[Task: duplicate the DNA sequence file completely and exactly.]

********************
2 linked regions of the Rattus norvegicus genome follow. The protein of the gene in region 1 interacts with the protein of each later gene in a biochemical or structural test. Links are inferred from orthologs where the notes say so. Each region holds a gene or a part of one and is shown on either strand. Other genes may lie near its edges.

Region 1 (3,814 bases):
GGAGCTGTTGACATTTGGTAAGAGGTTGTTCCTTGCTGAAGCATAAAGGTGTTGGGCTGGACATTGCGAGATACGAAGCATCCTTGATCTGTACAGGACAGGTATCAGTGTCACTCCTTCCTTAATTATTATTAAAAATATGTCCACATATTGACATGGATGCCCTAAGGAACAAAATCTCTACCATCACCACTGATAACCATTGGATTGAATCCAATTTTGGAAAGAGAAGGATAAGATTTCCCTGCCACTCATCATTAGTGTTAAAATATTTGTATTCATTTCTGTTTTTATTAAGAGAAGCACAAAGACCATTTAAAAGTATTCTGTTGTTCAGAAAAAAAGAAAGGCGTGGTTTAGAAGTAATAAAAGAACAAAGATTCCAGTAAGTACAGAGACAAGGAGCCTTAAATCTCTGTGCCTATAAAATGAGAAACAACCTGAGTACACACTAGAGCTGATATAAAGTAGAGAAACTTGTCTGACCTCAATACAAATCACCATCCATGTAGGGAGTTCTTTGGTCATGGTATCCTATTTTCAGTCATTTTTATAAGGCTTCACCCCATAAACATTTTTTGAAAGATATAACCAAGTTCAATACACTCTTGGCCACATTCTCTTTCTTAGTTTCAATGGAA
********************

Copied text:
2 linked regions of the Rattus norvegicus genome follow. The protein of the gene in region 1 interacts with the protein of each later gene in a biochemical or structural test. Links are inferred from orthologs where the notes say so. Each region holds a gene or a part of one and is shown on either strand. Other genes may lie near its edges.

Region 1 (3,814 bases):
GGAGCTGTTGACATTTGGTAAGAGGTTGTTCCTTGCTGAAGCATAAAGGTGTTGGGCTGGACATTGCGAGATACGAAGCATCCTTGATCTGTACAGGACAGGTATCAGTGTCACTCCTTCCTTAATTATTATTAAAAATATGTCCACATATTGACATGGATGCCCTAAGGAACAAAATCTCTACCATCACCACTGATAACCATTGGATTGAATCCAATTTTGGAAAGAGAAGGATAAGATTTCCCTGCCACTCATCATTAGTGTTAAAATATTTGTATTCATTTCTGTTTTTATTAAGAGAAGCACAAAGACCATTTAAAAGTATTCTGTTGTTCAGAAAAAAAGAAAGGCGTGGTTTAGAAGTAATAAAAGAACAAAGATTCCAGTAAGTACAGAGACAAGGAGCCTTAAATCTCTGTGCCTATAAAATGAGAAACAACCTGAGTACACACTAGAGCTGATATAAAGTAGAGAAACTTGTCTGACCTCAATACAAATCACCATCCATGTAGGGAGTTCTTTGGTCATGGTATCCTATTTTCAGTCATTTTTATAAGGCTTCACCCCATAAACATTTTTTGAAAGATATAACCAAGTTCAATACACTCTTGGCCACATTCTCTTTCTTAGTTTCAATGGAA